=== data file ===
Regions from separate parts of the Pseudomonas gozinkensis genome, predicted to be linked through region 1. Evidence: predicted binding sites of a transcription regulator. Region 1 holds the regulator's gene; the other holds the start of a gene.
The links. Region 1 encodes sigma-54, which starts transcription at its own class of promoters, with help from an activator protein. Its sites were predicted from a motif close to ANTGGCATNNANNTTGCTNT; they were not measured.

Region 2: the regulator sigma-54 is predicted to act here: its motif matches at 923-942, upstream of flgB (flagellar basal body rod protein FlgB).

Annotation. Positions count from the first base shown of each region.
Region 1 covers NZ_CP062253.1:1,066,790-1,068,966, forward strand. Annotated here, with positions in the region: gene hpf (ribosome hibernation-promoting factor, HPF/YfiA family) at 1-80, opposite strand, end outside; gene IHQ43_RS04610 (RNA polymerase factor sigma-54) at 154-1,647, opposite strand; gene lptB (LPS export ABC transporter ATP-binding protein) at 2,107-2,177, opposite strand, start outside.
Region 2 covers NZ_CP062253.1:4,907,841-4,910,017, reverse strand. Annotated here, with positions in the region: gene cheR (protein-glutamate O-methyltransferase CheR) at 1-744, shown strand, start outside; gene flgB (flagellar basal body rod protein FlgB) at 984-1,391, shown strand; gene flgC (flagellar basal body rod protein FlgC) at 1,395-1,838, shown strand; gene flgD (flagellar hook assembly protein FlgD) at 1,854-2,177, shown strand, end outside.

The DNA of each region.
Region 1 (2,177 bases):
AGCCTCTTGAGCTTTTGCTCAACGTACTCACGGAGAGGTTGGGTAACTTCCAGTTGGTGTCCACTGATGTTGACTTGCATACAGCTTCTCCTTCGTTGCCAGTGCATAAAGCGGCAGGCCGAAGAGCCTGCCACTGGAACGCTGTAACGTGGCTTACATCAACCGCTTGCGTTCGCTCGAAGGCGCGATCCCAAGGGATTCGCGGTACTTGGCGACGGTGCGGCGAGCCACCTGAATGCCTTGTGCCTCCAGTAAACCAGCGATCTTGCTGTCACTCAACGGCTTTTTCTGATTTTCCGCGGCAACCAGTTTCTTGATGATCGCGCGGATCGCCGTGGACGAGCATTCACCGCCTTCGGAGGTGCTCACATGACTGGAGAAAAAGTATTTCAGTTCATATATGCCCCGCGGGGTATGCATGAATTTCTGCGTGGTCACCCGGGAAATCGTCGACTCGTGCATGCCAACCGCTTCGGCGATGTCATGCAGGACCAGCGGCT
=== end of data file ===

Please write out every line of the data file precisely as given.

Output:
Regions from separate parts of the Pseudomonas gozinkensis genome, predicted to be linked through region 1. Evidence: predicted binding sites of a transcription regulator. Region 1 holds the regulator's gene; the other holds the start of a gene.
The links. Region 1 encodes sigma-54, which starts transcription at its own class of promoters, with help from an activator protein. Its sites were predicted from a motif close to ANTGGCATNNANNTTGCTNT; they were not measured.

Region 2: the regulator sigma-54 is predicted to act here: its motif matches at 923-942, upstream of flgB (flagellar basal body rod protein FlgB).

Annotation. Positions count from the first base shown of each region.
Region 1 covers NZ_CP062253.1:1,066,790-1,068,966, forward strand. Annotated here, with positions in the region: gene hpf (ribosome hibernation-promoting factor, HPF/YfiA family) at 1-80, opposite strand, end outside; gene IHQ43_RS04610 (RNA polymerase factor sigma-54) at 154-1,647, opposite strand; gene lptB (LPS export ABC transporter ATP-binding protein) at 2,107-2,177, opposite strand, start outside.
Region 2 covers NZ_CP062253.1:4,907,841-4,910,017, reverse strand. Annotated here, with positions in the region: gene cheR (protein-glutamate O-methyltransferase CheR) at 1-744, shown strand, start outside; gene flgB (flagellar basal body rod protein FlgB) at 984-1,391, shown strand; gene flgC (flagellar basal body rod protein FlgC) at 1,395-1,838, shown strand; gene flgD (flagellar hook assembly protein FlgD) at 1,854-2,177, shown strand, end outside.

The DNA of each region.
Region 1 (2,177 bases):
AGCCTCTTGAGCTTTTGCTCAACGTACTCACGGAGAGGTTGGGTAACTTCCAGTTGGTGTCCACTGATGTTGACTTGCATACAGCTTCTCCTTCGTTGCCAGTGCATAAAGCGGCAGGCCGAAGAGCCTGCCACTGGAACGCTGTAACGTGGCTTACATCAACCGCTTGCGTTCGCTCGAAGGCGCGATCCCAAGGGATTCGCGGTACTTGGCGACGGTGCGGCGAGCCACCTGAATGCCTTGTGCCTCCAGTAAACCAGCGATCTTGCTGTCACTCAACGGCTTTTTCTGATTTTCCGCGGCAACCAGTTTCTTGATGATCGCGCGGATCGCCGTGGACGAGCATTCACCGCCTTCGGAGGTGCTCACATGACTGGAGAAAAAGTATTTCAGTTCATATATGCCCCGCGGGGTATGCATGAATTTCTGCGTGGTCACCCGGGAAATCGTCGACTCGTGCATGCCAACCGCTTCGGCGATGTCATGCAGGACCAGCGGCT